Boxing's own Believe It Or Not
Had Robert Ripley followed the sport, he could have written a boxing version of Believe It Or Not.
Fortunately, someone else has done so; an Englishman by the name of Ray Lambert.
As a long-standing member and press officer of the Kent Ex-Boxers Association, Lambert often travelled around Britain at the invitation of similar organisations.
He listened to stories told by champions and undercard fighters and realised they should be shared with boxing enthusiasts.
Lambert began writing these stories down in a notebook, which resulted in the publication of Nobbins.
The book, published by RAYL in Chatham, England, is not intended as a chronicle full of boxing records. It is a light read, offering many quirky and offbeat stories.
“Nobbins” is British slang for money that spectators used to throw into a boxing ring in appreciation of a good contest. It seldom happens these days.
Stories of events that took place in the 1800s and during the first half of the 20th century were c ontributed by the late Gilbert Odd, a former editor of Boxing News and author of several boxing books.
Nobbins , not divided into chapters, flows from page to page, brimming with fascinating stories chosen at random.
Readers are treated to amazing facts and delightful quips and anecdotes, including:
Joe Grim, who had more than 300 fights up to 1913 and was knocked out only three times, won only five of his fights.
When Laurie Buxton beat Mike DeCosmo on points on May 18, 1948, he had to raise his own hand because the referee had been knocked out by the last punch of the bout and was still unconscious.
A bout between Harry Wills and Jack Thompson in 1921 was so devoid of action, with both boxers not trying to fight, that referee Eddie Hanlon walked out of the ring. He refused to return and would not announce a decision.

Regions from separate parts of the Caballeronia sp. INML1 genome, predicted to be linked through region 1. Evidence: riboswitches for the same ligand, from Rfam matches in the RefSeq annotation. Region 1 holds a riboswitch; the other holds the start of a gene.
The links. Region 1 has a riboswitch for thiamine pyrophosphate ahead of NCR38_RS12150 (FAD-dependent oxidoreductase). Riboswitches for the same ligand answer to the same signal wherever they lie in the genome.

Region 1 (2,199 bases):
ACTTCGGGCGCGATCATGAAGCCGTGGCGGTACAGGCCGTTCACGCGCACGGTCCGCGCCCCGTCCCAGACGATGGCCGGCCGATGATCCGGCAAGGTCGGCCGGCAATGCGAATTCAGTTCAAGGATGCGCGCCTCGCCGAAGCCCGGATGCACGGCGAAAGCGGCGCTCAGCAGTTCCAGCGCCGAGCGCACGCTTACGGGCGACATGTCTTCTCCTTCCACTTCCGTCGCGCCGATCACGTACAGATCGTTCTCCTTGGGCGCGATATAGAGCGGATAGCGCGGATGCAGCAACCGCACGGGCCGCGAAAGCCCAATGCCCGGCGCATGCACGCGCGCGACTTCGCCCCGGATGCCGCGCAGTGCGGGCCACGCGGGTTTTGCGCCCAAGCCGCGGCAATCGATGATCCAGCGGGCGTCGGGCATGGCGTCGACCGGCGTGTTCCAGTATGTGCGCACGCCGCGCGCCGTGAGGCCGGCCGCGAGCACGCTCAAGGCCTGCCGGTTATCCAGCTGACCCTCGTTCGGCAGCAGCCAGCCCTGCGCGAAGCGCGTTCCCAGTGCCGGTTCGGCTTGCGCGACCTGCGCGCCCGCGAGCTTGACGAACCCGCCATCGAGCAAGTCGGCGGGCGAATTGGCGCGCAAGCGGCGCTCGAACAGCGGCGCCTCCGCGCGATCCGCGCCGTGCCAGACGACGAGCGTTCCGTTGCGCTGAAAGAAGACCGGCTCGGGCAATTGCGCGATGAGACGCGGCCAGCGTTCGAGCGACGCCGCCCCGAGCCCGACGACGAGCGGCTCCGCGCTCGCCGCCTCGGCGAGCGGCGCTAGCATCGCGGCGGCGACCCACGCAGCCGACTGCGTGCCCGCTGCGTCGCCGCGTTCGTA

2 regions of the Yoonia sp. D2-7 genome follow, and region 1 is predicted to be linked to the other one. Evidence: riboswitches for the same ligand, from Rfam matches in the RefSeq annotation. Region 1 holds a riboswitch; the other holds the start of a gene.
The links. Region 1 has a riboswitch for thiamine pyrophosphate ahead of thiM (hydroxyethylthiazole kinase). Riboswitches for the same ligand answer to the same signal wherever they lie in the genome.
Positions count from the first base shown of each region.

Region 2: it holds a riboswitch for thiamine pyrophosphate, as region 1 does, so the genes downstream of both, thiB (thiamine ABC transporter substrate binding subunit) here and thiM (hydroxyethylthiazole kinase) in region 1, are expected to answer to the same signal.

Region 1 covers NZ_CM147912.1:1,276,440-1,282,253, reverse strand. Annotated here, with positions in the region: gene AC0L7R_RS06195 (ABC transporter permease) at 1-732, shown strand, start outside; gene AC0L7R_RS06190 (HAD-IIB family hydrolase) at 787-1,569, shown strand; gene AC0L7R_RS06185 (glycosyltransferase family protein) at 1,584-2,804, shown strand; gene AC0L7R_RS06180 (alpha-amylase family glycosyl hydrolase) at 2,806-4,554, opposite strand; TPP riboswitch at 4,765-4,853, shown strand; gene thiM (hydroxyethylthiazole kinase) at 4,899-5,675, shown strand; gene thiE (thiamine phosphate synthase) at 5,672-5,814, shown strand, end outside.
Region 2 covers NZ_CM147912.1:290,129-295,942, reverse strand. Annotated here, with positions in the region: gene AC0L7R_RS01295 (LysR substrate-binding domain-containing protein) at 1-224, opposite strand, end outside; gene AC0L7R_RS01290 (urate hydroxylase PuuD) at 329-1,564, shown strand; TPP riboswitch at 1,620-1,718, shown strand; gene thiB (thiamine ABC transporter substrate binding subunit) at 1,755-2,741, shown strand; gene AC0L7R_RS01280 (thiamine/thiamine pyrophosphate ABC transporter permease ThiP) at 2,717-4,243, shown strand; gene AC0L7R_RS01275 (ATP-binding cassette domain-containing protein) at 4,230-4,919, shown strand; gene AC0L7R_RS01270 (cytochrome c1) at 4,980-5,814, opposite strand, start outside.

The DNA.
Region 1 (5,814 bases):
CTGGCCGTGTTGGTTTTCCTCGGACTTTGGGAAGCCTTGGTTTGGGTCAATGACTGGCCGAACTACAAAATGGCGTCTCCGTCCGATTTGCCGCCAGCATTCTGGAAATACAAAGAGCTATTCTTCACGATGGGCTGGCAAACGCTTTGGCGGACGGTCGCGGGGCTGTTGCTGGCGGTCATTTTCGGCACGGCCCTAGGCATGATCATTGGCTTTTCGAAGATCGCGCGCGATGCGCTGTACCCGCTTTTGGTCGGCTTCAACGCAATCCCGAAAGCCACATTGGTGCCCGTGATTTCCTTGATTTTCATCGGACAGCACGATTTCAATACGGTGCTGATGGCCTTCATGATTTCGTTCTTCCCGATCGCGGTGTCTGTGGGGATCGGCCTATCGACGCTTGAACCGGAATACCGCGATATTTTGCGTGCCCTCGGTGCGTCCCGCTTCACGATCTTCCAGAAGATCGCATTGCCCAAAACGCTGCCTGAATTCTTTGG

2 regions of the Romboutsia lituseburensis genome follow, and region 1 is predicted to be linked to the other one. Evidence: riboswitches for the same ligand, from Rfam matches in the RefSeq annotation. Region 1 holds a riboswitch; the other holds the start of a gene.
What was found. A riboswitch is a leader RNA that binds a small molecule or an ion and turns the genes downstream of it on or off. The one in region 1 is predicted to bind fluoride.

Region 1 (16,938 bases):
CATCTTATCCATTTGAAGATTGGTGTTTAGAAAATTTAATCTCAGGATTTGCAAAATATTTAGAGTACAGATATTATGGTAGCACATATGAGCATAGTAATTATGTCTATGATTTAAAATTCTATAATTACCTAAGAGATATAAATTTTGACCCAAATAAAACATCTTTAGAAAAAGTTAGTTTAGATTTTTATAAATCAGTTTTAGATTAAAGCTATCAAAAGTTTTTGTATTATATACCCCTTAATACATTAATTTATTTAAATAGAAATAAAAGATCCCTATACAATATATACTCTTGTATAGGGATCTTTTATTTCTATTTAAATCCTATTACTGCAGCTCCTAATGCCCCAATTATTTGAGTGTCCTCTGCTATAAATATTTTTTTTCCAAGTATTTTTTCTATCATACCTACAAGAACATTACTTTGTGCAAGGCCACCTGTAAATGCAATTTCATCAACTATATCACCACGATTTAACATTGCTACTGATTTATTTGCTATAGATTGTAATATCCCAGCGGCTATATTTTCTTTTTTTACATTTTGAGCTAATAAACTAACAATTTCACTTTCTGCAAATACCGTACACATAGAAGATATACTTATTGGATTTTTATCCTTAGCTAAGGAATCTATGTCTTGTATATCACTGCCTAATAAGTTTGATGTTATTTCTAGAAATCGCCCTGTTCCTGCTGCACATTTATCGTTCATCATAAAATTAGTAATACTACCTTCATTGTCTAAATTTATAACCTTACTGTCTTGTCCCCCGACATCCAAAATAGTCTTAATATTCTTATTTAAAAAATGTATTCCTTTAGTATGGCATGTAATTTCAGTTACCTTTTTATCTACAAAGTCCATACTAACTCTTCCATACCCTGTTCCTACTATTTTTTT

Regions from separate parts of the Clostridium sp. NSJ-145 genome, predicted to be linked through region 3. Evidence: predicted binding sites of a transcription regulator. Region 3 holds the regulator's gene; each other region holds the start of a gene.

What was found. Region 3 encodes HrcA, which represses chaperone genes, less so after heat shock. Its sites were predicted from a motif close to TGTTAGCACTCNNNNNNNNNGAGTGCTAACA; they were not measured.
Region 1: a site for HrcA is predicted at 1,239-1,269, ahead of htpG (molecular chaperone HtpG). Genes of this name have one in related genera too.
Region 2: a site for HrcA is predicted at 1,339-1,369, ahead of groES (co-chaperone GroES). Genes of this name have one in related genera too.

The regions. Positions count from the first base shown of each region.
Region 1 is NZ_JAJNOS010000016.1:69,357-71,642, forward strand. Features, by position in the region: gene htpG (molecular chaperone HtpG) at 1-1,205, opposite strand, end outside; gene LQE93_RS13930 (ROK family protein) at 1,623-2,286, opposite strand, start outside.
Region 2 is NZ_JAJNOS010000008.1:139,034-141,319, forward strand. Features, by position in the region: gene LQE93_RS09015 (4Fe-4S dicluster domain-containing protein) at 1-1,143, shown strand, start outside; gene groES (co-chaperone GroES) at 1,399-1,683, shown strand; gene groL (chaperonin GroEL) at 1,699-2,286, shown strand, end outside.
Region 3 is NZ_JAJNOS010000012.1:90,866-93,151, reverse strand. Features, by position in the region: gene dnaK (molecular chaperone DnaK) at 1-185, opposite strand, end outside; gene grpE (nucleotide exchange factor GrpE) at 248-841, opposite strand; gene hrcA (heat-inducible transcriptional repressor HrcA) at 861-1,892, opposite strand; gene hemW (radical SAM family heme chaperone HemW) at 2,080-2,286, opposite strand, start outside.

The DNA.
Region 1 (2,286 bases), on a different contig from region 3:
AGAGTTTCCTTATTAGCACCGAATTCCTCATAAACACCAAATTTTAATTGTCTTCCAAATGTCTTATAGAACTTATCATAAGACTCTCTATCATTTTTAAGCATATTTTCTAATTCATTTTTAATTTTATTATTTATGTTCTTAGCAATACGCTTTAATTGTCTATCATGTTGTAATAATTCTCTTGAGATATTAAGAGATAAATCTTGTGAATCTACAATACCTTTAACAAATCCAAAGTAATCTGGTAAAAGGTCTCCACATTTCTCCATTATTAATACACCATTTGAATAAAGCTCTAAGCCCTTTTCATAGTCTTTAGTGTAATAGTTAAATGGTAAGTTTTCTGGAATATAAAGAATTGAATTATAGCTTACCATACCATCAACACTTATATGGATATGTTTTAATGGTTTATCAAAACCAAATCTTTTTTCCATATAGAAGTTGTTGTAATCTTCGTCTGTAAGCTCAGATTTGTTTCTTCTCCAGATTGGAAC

Bare-knuckle fighter Tom Sayers was laid to rest in London’s private burial ground, Highgate Cemetery. At his funeral, the “chief mourner” was his bullmastiff, which led the cortege.
A bare-knuckle fighter of the early 1800s, Tom Hickman, named his favourite punch “The Whisker Punch,” thereby starting a trend.
Other punches were named The Cork Screw (Kid McCoy), the Scissors (Battling Nelson) the Solar Plexus (Bob Fitzsimmons), Mary Ann (Frank Moran), Suzy Q (Rocky Marciano) and Thor’s Hammer (Ingemar Johansson).
When Dado Marino took the world flyweight title from England’s Terry Allen in Honolulu on August 1, 1950, the tiny Filipino was 33 years old and a grandfather. He was, at the time, the only grandfather to have won a world title.
Billy Bolton boxed professionally in the early 1930s despite having an artificial leg.
Teddy Baldock, the world bantamweight champion in the mid 1920s, started boxing for money a couple of months before his 14th birthday.
Former world heavyweight champion George Foreman once asked: “What’s the point of weighing in heavyweights?”
Bert “Kid” Freeman recalled an old dodge of having someone in the audience throw a couple of halfpennies into the ring after his bouts. It got the ball rolling and he sometimes earned as much from those “nobbins” as much as his purse was, adding to his take-home pay.
There are many equally fascinating stories in Nobbins, as charming a boxing book as one can find.